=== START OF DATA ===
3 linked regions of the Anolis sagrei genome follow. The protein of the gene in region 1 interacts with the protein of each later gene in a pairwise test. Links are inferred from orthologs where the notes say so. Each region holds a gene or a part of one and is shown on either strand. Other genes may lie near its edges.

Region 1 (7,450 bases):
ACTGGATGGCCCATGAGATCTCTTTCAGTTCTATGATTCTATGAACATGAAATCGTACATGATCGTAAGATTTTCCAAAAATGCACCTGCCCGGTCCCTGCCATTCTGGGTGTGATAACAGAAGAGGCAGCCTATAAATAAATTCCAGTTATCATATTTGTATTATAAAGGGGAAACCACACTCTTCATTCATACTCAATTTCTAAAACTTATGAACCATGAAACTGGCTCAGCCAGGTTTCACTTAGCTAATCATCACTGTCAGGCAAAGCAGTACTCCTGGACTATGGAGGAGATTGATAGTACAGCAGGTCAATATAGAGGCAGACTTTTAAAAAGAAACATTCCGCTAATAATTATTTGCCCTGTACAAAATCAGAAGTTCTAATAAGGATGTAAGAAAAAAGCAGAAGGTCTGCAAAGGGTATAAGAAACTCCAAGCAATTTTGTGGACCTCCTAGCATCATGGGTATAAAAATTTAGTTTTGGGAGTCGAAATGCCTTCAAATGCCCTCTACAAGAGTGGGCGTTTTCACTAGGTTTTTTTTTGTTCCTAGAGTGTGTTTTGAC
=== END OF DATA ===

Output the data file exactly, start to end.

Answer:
3 linked regions of the Anolis sagrei genome follow. The protein of the gene in region 1 interacts with the protein of each later gene in a pairwise test. Links are inferred from orthologs where the notes say so. Each region holds a gene or a part of one and is shown on either strand. Other genes may lie near its edges.

Region 1 (7,450 bases):
ACTGGATGGCCCATGAGATCTCTTTCAGTTCTATGATTCTATGAACATGAAATCGTACATGATCGTAAGATTTTCCAAAAATGCACCTGCCCGGTCCCTGCCATTCTGGGTGTGATAACAGAAGAGGCAGCCTATAAATAAATTCCAGTTATCATATTTGTATTATAAAGGGGAAACCACACTCTTCATTCATACTCAATTTCTAAAACTTATGAACCATGAAACTGGCTCAGCCAGGTTTCACTTAGCTAATCATCACTGTCAGGCAAAGCAGTACTCCTGGACTATGGAGGAGATTGATAGTACAGCAGGTCAATATAGAGGCAGACTTTTAAAAAGAAACATTCCGCTAATAATTATTTGCCCTGTACAAAATCAGAAGTTCTAATAAGGATGTAAGAAAAAAGCAGAAGGTCTGCAAAGGGTATAAGAAACTCCAAGCAATTTTGTGGACCTCCTAGCATCATGGGTATAAAAATTTAGTTTTGGGAGTCGAAATGCCTTCAAATGCCCTCTACAAGAGTGGGCGTTTTCACTAGGTTTTTTTTTGTTCCTAGAGTGTGTTTTGAC